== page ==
A landmark in horror graphic novels, 30 Days of Night centers on a small Alaskan town just as the sun goes down for a month. Instead of quiet and calm while the snow rages outside, the remaining townsfolk are beset by a hungry group of vampires.

Vampires in 30 Days of Night are the stuff of nightmares, with rows of sharp teeth, black eyes, and long, long nails for ripping skin. There’s a lot of carnage as the vampires work their way through the town, the survivors’ efforts to live are inventive and a constant feeling of suspense pervades the pages.

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Carrion Comfort by Dan Simmons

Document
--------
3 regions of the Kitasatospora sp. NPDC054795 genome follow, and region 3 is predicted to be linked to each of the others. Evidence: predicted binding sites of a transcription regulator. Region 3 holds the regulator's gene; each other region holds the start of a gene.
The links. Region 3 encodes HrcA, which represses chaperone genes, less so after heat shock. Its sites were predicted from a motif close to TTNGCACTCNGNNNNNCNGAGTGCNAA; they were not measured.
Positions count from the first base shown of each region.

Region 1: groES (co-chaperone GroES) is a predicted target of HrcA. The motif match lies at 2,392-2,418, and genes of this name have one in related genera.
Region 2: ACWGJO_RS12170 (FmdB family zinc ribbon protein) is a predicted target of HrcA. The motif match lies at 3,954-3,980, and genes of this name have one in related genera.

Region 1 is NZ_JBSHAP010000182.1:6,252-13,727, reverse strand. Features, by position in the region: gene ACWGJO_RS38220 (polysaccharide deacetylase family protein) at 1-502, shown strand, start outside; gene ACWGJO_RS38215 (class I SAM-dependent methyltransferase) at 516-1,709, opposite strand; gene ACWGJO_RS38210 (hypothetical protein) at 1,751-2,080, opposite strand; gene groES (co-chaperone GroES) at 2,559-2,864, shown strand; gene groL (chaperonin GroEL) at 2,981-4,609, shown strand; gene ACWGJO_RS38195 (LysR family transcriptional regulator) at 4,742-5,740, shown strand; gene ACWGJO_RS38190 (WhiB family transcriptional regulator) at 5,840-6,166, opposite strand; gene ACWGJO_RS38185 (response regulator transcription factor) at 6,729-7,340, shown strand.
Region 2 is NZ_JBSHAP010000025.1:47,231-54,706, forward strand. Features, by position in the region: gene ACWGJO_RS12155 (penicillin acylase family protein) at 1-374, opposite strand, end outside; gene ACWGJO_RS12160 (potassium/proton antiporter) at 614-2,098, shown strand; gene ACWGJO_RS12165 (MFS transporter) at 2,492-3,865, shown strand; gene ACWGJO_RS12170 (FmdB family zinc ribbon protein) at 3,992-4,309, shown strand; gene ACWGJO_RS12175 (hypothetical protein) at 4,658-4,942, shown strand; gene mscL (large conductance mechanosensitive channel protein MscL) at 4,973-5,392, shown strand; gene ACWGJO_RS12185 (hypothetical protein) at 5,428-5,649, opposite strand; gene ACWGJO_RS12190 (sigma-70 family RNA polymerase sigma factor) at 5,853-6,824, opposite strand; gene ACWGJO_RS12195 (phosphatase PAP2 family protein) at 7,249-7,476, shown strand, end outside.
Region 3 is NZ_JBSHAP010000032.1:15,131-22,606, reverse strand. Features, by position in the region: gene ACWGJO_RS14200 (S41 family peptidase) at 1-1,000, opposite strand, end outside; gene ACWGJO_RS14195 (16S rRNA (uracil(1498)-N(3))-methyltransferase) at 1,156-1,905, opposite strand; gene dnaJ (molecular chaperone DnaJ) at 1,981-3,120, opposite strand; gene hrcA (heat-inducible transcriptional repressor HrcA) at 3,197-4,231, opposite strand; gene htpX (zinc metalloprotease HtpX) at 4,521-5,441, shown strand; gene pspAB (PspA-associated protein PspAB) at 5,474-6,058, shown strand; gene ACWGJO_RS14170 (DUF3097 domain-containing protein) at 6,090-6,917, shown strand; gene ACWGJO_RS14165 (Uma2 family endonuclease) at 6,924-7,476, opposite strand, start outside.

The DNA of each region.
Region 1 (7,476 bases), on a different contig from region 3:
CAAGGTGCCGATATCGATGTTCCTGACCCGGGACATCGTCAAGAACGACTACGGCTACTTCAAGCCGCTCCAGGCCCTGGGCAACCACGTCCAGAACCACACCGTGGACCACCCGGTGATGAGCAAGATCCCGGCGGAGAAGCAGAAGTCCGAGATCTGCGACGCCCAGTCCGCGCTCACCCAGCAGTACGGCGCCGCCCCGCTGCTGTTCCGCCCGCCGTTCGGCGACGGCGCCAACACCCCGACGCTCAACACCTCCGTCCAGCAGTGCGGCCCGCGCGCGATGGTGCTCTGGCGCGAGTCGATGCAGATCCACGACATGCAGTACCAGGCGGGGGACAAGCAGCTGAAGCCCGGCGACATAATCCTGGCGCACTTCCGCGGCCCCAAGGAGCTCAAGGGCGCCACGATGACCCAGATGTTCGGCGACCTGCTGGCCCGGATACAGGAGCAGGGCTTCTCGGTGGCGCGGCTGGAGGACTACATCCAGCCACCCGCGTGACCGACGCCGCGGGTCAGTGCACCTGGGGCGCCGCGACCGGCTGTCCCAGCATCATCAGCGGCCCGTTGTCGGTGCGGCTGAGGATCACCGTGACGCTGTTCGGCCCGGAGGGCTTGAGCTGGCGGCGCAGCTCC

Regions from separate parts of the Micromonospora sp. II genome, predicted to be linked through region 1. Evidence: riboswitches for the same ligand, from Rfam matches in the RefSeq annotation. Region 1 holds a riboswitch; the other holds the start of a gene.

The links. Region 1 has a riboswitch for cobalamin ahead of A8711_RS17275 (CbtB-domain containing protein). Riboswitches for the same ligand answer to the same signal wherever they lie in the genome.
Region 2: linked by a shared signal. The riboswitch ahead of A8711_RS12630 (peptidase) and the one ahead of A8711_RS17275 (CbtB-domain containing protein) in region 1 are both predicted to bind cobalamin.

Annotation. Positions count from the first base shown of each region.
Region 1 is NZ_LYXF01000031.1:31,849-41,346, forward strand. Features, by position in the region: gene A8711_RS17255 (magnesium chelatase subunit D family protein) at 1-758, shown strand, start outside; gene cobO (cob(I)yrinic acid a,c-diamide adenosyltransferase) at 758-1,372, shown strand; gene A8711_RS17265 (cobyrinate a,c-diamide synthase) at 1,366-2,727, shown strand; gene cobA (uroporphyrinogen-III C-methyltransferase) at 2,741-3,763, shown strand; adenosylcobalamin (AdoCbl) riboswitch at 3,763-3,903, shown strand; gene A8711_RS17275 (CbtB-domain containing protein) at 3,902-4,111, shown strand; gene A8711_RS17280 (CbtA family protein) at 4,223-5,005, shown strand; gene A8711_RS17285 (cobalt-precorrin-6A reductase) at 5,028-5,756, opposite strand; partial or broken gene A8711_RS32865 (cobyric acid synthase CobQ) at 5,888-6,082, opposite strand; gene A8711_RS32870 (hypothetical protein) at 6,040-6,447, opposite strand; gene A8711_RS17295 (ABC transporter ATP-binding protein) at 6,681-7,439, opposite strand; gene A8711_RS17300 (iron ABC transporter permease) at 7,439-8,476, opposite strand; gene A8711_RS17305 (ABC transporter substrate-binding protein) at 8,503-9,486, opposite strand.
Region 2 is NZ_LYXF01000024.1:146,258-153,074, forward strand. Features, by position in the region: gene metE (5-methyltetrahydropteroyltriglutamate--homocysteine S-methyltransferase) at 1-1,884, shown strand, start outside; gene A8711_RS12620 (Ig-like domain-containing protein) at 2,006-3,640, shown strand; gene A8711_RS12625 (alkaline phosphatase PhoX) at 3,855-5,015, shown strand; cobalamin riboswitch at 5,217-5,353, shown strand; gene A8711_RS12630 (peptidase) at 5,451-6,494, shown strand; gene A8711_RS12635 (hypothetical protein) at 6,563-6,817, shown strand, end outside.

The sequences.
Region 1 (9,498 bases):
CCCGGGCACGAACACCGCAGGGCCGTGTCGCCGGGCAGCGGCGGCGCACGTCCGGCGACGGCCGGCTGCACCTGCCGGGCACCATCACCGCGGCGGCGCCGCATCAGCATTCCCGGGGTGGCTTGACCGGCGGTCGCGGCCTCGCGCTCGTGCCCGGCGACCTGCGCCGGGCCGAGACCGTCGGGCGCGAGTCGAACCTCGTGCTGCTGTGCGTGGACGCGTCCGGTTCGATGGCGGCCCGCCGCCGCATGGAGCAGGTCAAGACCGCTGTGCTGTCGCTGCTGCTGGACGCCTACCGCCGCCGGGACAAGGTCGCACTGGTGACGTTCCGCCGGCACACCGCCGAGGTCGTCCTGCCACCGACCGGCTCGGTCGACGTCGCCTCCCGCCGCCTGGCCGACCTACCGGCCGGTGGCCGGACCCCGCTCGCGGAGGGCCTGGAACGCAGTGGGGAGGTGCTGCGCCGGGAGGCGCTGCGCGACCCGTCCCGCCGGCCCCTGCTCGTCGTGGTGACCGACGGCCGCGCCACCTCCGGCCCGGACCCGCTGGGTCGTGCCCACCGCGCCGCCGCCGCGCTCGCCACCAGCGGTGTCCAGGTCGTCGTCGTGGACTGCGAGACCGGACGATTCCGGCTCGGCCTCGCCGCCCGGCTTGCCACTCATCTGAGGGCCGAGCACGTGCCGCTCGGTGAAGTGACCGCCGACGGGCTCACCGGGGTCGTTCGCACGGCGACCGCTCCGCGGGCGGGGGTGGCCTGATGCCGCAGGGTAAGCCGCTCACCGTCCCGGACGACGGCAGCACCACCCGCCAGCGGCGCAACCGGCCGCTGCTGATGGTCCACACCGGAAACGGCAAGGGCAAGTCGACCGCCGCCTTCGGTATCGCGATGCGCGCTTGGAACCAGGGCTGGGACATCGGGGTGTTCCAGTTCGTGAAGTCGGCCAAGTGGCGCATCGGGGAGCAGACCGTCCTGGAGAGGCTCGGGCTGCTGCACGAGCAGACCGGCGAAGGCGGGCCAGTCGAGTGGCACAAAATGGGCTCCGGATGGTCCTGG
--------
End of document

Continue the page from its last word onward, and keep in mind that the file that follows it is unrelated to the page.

Carrion Comfort

Not everyday bloodsucking vamps, Dan Simmons goes with psychic vampires in Carrion Comfort, which are somehow even more terrifying. There’s a massive conspiracy at play, but the core concept is vampires that can mind-control humans while feeding on their life force using their powers to commit horrific events. Almost anything beyond a basic description is a spoiler, but trust that this novel is a rollercoaster of paranoia.

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The Southern Book Club’s Guide To Slaying Vampires by Grady Hendrix

The Southern Book Club's Guide to Slaying Vampires: A Novel

Grady Hendrix is just a giant horror nerd at heart like the rest of us, and his love shows in The Southern Book Club. Taking a quaint southern neighborhood and smacking a vampire in the middle of it makes for blood-soaked horror and humor that only Hendrix can pull off like this.

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Vampire Hunter D by Hideyuki Kikuchi